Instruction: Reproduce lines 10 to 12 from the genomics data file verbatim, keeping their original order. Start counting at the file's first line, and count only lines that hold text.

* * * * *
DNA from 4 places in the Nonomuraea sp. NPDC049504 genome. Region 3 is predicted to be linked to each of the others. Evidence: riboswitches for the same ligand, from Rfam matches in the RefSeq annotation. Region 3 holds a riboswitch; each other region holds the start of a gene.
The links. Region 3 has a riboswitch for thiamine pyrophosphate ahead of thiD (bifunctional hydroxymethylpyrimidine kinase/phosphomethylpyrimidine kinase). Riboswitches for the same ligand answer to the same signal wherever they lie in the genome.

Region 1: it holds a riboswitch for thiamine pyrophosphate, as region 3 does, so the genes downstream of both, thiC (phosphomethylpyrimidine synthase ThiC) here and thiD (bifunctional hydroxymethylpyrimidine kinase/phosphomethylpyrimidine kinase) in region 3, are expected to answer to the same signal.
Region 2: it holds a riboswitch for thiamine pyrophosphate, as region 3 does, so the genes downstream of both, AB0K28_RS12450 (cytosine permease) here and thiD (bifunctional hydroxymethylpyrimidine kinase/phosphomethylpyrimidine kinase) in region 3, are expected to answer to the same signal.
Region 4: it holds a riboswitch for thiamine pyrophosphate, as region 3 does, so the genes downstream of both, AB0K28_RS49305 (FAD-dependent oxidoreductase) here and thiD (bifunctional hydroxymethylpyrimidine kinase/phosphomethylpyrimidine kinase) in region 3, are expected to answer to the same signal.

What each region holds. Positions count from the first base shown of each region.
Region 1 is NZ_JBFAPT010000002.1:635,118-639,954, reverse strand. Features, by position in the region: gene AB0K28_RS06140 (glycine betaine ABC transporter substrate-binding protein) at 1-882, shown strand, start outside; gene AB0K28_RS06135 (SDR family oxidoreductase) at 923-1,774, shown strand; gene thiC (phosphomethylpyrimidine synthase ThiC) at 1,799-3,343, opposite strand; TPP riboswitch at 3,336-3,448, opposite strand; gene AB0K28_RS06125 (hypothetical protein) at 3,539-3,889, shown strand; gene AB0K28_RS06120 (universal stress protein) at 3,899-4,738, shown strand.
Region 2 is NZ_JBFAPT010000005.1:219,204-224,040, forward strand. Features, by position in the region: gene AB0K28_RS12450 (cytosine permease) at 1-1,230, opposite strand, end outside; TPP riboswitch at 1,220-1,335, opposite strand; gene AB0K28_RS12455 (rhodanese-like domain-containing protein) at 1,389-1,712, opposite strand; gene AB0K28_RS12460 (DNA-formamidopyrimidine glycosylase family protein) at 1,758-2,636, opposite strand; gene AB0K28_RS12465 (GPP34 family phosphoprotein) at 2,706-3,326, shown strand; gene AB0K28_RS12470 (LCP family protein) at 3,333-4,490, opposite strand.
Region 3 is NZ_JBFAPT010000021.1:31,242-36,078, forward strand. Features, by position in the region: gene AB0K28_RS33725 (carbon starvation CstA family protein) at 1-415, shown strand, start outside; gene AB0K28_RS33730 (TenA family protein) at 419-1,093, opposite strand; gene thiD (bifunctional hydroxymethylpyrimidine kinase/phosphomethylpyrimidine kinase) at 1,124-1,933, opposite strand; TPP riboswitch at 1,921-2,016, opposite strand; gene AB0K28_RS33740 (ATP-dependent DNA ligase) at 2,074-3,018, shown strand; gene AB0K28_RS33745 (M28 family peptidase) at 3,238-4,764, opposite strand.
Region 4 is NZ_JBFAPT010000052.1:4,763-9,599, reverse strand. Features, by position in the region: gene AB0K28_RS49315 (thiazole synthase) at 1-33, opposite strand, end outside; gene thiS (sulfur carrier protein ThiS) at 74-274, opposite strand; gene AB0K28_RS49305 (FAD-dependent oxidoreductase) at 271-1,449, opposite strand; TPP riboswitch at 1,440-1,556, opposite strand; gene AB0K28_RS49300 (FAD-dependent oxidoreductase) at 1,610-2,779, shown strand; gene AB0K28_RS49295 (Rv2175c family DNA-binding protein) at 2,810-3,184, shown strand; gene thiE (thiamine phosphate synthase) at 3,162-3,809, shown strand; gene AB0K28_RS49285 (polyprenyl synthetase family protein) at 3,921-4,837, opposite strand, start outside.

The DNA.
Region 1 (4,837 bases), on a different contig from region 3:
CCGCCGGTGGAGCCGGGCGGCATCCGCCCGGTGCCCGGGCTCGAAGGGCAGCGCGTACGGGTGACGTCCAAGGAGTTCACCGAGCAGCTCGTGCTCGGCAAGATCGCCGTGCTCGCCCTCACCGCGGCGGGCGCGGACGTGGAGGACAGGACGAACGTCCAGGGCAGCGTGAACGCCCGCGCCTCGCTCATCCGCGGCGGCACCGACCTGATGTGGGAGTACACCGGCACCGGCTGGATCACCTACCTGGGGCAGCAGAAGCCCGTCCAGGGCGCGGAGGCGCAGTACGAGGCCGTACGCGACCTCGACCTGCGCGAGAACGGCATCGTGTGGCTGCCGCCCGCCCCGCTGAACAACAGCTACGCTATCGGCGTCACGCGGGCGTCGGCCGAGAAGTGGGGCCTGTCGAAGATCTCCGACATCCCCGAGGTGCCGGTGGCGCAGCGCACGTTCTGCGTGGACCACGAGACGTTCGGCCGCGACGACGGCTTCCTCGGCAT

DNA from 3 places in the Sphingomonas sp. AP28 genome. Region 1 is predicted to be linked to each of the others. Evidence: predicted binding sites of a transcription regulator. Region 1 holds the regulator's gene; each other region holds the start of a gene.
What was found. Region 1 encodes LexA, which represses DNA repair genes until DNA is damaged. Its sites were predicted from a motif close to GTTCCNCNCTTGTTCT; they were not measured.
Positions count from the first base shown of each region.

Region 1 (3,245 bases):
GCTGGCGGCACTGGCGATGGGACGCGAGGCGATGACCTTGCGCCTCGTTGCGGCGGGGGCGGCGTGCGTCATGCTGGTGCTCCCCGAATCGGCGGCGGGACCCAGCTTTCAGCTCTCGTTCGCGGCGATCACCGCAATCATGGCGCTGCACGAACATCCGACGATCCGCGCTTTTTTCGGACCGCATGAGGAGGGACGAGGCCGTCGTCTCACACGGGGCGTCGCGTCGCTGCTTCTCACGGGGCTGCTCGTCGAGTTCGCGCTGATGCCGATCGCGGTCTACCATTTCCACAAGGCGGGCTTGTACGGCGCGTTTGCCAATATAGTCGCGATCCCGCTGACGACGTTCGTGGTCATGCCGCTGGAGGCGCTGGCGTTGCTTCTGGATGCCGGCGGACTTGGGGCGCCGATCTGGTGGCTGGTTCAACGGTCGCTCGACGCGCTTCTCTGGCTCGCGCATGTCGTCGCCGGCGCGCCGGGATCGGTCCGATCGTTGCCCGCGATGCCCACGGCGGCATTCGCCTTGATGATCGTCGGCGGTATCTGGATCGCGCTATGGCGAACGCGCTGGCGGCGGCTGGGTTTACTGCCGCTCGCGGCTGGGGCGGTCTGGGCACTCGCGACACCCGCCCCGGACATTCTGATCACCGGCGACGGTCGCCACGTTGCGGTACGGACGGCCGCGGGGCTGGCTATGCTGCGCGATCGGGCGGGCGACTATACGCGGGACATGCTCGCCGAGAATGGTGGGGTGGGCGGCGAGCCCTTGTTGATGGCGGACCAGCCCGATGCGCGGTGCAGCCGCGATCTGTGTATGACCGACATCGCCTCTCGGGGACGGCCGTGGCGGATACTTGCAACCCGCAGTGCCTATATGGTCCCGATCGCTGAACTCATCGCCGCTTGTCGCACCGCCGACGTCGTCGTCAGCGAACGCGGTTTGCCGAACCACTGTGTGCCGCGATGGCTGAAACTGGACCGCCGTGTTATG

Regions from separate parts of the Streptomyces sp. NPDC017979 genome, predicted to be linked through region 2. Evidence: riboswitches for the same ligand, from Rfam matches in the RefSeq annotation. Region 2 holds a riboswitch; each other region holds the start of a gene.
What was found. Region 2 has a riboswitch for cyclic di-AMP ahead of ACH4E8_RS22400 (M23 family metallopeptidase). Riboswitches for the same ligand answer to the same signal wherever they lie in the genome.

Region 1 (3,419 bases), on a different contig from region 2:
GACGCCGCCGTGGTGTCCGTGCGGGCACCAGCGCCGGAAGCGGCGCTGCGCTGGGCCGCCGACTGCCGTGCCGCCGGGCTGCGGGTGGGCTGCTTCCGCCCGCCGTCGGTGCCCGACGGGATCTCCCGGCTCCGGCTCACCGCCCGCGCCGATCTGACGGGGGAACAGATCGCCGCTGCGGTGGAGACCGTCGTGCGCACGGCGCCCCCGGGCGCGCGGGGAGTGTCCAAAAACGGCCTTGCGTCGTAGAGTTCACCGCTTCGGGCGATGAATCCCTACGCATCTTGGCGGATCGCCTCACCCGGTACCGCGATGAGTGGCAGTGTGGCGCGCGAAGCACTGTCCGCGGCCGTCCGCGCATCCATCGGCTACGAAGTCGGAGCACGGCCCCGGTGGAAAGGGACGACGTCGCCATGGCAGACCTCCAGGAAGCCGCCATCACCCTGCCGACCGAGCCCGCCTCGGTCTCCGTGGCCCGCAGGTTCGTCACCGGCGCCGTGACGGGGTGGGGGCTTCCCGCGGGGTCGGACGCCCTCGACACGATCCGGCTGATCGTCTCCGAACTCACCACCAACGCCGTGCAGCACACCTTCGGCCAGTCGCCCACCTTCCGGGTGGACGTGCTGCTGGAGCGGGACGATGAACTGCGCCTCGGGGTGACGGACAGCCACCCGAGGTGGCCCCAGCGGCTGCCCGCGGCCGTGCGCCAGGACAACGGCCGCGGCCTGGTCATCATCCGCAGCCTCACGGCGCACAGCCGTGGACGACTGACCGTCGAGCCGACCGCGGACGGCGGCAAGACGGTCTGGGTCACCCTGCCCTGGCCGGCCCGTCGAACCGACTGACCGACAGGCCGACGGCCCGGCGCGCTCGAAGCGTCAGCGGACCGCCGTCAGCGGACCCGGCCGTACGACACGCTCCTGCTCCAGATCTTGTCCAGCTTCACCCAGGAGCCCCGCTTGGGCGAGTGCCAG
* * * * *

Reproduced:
Region 4 is NZ_JBFAPT010000052.1:4,763-9,599, reverse strand. Features, by position in the region: gene AB0K28_RS49315 (thiazole synthase) at 1-33, opposite strand, end outside; gene thiS (sulfur carrier protein ThiS) at 74-274, opposite strand; gene AB0K28_RS49305 (FAD-dependent oxidoreductase) at 271-1,449, opposite strand; TPP riboswitch at 1,440-1,556, opposite strand; gene AB0K28_RS49300 (FAD-dependent oxidoreductase) at 1,610-2,779, shown strand; gene AB0K28_RS49295 (Rv2175c family DNA-binding protein) at 2,810-3,184, shown strand; gene thiE (thiamine phosphate synthase) at 3,162-3,809, shown strand; gene AB0K28_RS49285 (polyprenyl synthetase family protein) at 3,921-4,837, opposite strand, start outside.

The DNA.
Region 1 (4,837 bases), on a different contig from region 3: